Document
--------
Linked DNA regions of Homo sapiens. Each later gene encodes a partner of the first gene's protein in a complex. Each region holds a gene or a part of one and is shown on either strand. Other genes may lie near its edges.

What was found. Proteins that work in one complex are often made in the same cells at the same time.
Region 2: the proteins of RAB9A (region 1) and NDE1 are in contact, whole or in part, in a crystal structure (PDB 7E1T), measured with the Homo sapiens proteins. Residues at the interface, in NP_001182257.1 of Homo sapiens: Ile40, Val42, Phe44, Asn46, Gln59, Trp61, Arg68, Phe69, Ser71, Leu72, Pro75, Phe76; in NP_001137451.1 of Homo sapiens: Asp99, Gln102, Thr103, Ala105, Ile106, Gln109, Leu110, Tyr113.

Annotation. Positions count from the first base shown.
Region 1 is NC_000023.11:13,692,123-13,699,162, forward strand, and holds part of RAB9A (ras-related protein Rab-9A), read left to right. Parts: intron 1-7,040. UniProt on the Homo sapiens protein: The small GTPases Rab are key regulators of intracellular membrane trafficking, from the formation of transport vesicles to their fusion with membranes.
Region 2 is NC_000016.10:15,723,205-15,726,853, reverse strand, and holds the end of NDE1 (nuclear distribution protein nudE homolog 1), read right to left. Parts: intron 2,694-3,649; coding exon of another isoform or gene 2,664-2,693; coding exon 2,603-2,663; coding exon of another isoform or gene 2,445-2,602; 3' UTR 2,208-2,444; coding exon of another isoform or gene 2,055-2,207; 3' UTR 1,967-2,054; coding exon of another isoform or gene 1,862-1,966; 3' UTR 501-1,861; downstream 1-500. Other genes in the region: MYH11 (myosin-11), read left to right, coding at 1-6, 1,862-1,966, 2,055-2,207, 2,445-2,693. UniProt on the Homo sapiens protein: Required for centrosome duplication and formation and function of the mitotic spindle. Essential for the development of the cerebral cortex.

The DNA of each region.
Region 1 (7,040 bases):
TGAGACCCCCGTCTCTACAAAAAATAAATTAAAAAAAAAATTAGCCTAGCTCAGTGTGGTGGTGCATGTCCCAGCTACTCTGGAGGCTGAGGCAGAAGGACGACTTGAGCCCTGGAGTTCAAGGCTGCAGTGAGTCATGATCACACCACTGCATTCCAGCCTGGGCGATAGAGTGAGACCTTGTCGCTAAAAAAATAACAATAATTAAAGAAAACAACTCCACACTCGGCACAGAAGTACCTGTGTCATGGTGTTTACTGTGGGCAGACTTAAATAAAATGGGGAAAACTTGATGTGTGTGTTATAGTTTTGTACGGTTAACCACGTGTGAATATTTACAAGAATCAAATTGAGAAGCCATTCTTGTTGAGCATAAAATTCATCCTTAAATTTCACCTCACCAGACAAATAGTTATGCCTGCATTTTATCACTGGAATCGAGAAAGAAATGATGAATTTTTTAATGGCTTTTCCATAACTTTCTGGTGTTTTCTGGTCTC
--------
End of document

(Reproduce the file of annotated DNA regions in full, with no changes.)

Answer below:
Linked DNA regions of Homo sapiens. Each later gene encodes a partner of the first gene's protein in a complex. Each region holds a gene or a part of one and is shown on either strand. Other genes may lie near its edges.

What was found. Proteins that work in one complex are often made in the same cells at the same time.
Region 2: the proteins of RAB9A (region 1) and NDE1 are in contact, whole or in part, in a crystal structure (PDB 7E1T), measured with the Homo sapiens proteins. Residues at the interface, in NP_001182257.1 of Homo sapiens: Ile40, Val42, Phe44, Asn46, Gln59, Trp61, Arg68, Phe69, Ser71, Leu72, Pro75, Phe76; in NP_001137451.1 of Homo sapiens: Asp99, Gln102, Thr103, Ala105, Ile106, Gln109, Leu110, Tyr113.

Annotation. Positions count from the first base shown.
Region 1 is NC_000023.11:13,692,123-13,699,162, forward strand, and holds part of RAB9A (ras-related protein Rab-9A), read left to right. Parts: intron 1-7,040. UniProt on the Homo sapiens protein: The small GTPases Rab are key regulators of intracellular membrane trafficking, from the formation of transport vesicles to their fusion with membranes.
Region 2 is NC_000016.10:15,723,205-15,726,853, reverse strand, and holds the end of NDE1 (nuclear distribution protein nudE homolog 1), read right to left. Parts: intron 2,694-3,649; coding exon of another isoform or gene 2,664-2,693; coding exon 2,603-2,663; coding exon of another isoform or gene 2,445-2,602; 3' UTR 2,208-2,444; coding exon of another isoform or gene 2,055-2,207; 3' UTR 1,967-2,054; coding exon of another isoform or gene 1,862-1,966; 3' UTR 501-1,861; downstream 1-500. Other genes in the region: MYH11 (myosin-11), read left to right, coding at 1-6, 1,862-1,966, 2,055-2,207, 2,445-2,693. UniProt on the Homo sapiens protein: Required for centrosome duplication and formation and function of the mitotic spindle. Essential for the development of the cerebral cortex.

The DNA of each region.
Region 1 (7,040 bases):
TGAGACCCCCGTCTCTACAAAAAATAAATTAAAAAAAAAATTAGCCTAGCTCAGTGTGGTGGTGCATGTCCCAGCTACTCTGGAGGCTGAGGCAGAAGGACGACTTGAGCCCTGGAGTTCAAGGCTGCAGTGAGTCATGATCACACCACTGCATTCCAGCCTGGGCGATAGAGTGAGACCTTGTCGCTAAAAAAATAACAATAATTAAAGAAAACAACTCCACACTCGGCACAGAAGTACCTGTGTCATGGTGTTTACTGTGGGCAGACTTAAATAAAATGGGGAAAACTTGATGTGTGTGTTATAGTTTTGTACGGTTAACCACGTGTGAATATTTACAAGAATCAAATTGAGAAGCCATTCTTGTTGAGCATAAAATTCATCCTTAAATTTCACCTCACCAGACAAATAGTTATGCCTGCATTTTATCACTGGAATCGAGAAAGAAATGATGAATTTTTTAATGGCTTTTCCATAACTTTCTGGTGTTTTCTGGTCTC